"Catherine Atherton's magisterial study of The Stoics on Ambiguity combines detailed assessment of the evidence and the distortions in our sources with significant insights into what the Stoic treatments of this particular theme can tell us about the limitations of Stoic philosophy of language and the differences between its priorities and those of modern linguistics....Emphatically not just a specialised study, but an important and provocative book for all serious students of Stoicism." Phronesis
"Atherton's careful attention to detail, her excellent translations of relevant passages, and her thorough discussion of the relevant sources are impressive." Religious Studies Review
". . . a well written and illuminating book." --Journal of the Hellenic Diaspora
"Atherton has taken on the daunting task of providing the best possible reconstruction of a Stoic theory of ambiguity and she succeeds remarkably well. The tools she brings to bear on the problems include: a broad knowledge of Stoicism, especially dialectic and ethics; a comprehensive familiarity with ancient grammatical and rhetorical theory; a thorough and clear-headed grasp of the Aristotelian tradition; and a deep familiarity with theoretical linguistics and the relevant aspects of current philosophy of language....this book is sure to provoke a lot of discussion. But whatever one's stand on the various controversies it arouses, there is a great deal to be learned from the wealth of detailed analysis it contains." Richard Bett, International Studies in Philosophy
"The prime virtues of this book are its careful handling of Stoic terminology and the source texts, its refusal to neglect the probable context of the theories it treats, its persistent attempts to question and push the sources to see whether they can be made to yield a theory consistent--both in itself and with the principles of Stoic philosophy--and adequate to the demands of a philosophy of language, and its use of contemporary linguistic models as sources of questions and challenges to that theory. These virtues make the book well worth reading by anyone interested in the Stoics or in ancient linguistics." The Philosophical Review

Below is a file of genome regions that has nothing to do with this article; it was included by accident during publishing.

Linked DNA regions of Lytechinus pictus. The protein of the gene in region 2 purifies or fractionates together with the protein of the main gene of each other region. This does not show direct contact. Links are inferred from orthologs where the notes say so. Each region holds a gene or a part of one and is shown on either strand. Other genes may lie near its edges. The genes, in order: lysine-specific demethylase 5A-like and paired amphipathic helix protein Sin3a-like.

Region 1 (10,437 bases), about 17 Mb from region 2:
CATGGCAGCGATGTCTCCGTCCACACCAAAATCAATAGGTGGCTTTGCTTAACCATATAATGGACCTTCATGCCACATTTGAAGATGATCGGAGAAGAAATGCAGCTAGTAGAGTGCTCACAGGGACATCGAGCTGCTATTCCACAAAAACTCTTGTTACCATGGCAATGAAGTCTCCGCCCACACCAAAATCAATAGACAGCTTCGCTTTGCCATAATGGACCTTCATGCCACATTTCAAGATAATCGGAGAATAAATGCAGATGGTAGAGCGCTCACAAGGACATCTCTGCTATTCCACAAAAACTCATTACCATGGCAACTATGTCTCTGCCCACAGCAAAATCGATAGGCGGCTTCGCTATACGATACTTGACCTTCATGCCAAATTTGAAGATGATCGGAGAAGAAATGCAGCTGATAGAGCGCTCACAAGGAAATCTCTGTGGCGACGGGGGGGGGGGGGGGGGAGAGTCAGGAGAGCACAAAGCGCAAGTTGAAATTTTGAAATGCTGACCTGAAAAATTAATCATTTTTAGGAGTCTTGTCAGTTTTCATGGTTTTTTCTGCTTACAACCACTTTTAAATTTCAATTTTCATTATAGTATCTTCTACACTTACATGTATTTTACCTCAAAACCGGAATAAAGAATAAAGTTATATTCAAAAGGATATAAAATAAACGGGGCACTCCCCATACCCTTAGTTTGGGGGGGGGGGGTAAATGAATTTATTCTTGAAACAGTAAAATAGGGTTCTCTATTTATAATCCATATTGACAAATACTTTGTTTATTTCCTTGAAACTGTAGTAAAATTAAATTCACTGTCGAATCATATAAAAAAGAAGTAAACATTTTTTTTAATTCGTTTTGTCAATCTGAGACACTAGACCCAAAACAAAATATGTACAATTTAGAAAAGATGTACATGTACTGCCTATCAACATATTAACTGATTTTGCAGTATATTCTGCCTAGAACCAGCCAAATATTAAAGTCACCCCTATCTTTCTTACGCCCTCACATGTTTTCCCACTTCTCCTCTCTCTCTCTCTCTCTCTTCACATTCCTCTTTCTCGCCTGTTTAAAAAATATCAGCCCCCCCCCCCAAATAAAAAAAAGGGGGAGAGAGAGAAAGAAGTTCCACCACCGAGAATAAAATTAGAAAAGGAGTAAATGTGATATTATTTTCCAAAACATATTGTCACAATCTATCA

"Atherton has written a book which...will be profitably consulted by a readership that includes not only specialists in ancient thought but alos classicists in general, philosophers and scholars of literature and linguistics. ...her book is virtually a composite of several interconnecting studies--of Stoic philosophy, ancient linguistics, logic and rhetoric, and of perspectives on ambiguity drawn from modern theory. The format of the book is carefully organized...." A.A. Long, Ancient Philosophy
Stoic work on ambiguity represents one of the most innovative, sophisticated and rigorous contributions to philosophy and the study of language in western antiquity. This book is both the first comprehensive survey of the often difficult and scattered sources and the first attempt to locate Stoic material in the rich array of contexts, ancient and modern, which alone can guarantee full appreciation of its subtlety, scope and complexity. It is designed to be intelligible to readers with no Greek or Latin.